I’ll look at the newer titles, and hope that they survive, and mentally applaud the people brave enough to launch new paper magazines in this day and age. I’ll rejoice at new ones, and lament the holes that I still see despite their being long gone – the recently-closed Zest (which I used to buy), and the now-online-only Easy Living. I’ll have a triumphant peek at the magazine I work for, have a quick leaf through our main competitor, and still feel a little bit surreal about the fact that these days, I write for, and know people who write for, titles that sit on these very shelves.

I’ll look at the foreign titles in the languages I speak – French and Spanish and smattering of Italian – and wonder if I should buy them to improve my skills. I’ll feel simultaneously happy at the massive selection, and overwhelmed by the choice, and the number of titles I could potentially write for if I was a better, more persistent, more creative, better-at-pitching journalist, with 48 hours in the day.

But I always keep Psychologies until last, appreciating its use of cover stars who aren’t half-naked or dressed in some Dolce & Gabbana contraption, and wondering at its near-perfect ability to align its headlines and focus to what’s going on in my own life. If the best magazines know their readers the best, then Psychologies is up there with the greats.

My love for the magazine has become a bit of a running joke among my friends, who tease me about its supposedly-“boring” focus, it’s middle-aged-woman audience and its earnestness.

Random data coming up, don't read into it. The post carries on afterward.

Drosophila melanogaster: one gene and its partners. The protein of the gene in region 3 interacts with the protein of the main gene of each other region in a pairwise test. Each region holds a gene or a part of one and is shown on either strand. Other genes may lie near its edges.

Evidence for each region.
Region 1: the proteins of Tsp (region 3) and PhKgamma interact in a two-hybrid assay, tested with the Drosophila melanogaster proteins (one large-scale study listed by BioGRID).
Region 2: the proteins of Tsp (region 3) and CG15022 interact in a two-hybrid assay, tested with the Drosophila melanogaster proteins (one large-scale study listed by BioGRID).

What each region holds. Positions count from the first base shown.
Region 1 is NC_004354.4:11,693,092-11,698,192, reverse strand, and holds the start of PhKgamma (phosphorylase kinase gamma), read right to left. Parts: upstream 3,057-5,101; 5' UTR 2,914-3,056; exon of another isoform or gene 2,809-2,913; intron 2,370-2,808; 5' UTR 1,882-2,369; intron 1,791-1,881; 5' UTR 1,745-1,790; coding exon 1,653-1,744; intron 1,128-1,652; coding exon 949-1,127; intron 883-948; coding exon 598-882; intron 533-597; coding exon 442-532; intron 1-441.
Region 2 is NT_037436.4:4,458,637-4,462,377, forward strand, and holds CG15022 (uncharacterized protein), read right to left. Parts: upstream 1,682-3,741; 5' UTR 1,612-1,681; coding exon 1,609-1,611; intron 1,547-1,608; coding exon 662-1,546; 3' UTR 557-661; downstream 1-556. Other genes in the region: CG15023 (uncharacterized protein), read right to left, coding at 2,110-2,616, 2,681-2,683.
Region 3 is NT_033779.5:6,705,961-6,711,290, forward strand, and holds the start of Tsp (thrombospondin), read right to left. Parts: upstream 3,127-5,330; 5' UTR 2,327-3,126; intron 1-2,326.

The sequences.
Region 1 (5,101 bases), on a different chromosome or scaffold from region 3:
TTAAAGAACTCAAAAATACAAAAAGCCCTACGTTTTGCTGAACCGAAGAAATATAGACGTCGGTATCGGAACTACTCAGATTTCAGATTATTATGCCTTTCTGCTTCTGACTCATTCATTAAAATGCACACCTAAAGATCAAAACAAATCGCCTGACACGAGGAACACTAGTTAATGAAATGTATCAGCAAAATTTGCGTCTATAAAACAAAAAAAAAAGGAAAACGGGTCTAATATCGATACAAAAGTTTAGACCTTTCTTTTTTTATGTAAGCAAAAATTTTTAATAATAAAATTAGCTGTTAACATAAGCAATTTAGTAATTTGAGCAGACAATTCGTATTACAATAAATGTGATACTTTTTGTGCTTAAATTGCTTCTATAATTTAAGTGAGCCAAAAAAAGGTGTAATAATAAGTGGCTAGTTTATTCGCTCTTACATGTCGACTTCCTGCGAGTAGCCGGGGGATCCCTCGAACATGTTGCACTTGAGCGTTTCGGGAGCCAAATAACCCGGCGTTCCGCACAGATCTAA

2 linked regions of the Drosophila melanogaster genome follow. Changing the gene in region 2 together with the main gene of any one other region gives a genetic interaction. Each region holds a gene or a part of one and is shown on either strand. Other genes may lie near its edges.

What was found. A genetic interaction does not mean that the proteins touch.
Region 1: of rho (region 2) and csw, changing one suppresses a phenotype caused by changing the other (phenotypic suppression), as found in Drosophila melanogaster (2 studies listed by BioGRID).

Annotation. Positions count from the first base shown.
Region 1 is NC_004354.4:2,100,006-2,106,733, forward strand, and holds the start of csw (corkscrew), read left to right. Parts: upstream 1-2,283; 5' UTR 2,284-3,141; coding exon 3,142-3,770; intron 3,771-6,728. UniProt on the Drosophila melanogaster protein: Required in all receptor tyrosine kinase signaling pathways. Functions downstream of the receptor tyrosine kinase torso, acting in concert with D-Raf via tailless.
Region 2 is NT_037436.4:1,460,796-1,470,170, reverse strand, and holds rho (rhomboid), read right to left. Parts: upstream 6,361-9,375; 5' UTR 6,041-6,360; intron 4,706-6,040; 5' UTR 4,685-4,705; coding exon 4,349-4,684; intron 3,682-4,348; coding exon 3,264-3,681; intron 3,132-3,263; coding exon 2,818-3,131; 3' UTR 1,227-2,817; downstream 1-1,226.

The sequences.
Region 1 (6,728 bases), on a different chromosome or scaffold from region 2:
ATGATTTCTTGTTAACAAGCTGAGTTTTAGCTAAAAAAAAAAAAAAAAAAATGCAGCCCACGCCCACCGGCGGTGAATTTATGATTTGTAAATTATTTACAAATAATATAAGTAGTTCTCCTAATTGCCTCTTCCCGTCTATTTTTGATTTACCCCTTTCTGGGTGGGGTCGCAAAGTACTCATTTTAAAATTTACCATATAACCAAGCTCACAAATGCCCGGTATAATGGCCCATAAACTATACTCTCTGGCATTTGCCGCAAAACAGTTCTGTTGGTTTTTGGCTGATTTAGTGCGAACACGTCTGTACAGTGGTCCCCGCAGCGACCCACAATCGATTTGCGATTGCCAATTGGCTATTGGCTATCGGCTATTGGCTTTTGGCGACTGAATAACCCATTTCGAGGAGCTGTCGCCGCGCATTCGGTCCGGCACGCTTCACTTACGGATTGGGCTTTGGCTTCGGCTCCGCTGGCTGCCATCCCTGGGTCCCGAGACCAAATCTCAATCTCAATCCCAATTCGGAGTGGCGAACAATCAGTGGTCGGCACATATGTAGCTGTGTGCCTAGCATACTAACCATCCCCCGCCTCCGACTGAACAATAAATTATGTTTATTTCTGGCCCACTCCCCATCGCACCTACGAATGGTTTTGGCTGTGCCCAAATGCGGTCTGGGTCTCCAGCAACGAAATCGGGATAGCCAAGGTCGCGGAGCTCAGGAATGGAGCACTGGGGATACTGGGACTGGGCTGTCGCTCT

I laugh with them because I can totally see what they mean – it’s not as glamorous as the magazines peppered with A-listers and glossy handbags. But when all is said and done, it’s in that magazine that I find my people. My motivation. My feeling that I’m not alone.

It’s that magazine that spurs me on to believe that magazines are not dead. That print still has purpose.

Despite being addicted to the Internet, I still don’t subscribe to Psychologies – despite buying every single copy for the past 4 or 5 years – because I still savour that feeling of going into the newsagents, seeing it on the shelf, and buying a physical copy of it.

It is quite literally an extension of that package my grandma used to send, except now I have my own freedom and money to go out and buy it myself. That means a lot.

Somehow, downloading it on to my phone or tablet, or even getting it through the door, just isn’t the same. That lunchtime trip to WHSmith is like a little escape to my own world, where, despite still being surrounded by people, I remember why I loved magazines in the first place, and how there are people out there, writing, speaking, organising events, on things that I love and that matter to me.

It’s a strange thing that in today’s hyper-connected, “free” world, I still feel the need to pay nearly £4 per month for a collection of dead tree leaves. But there it is.

Print might be dying in many areas and forms, but as long as people like me still relish that physical, expensive copy of their favourite magazine, I harbour a small hope that they will continue to survive.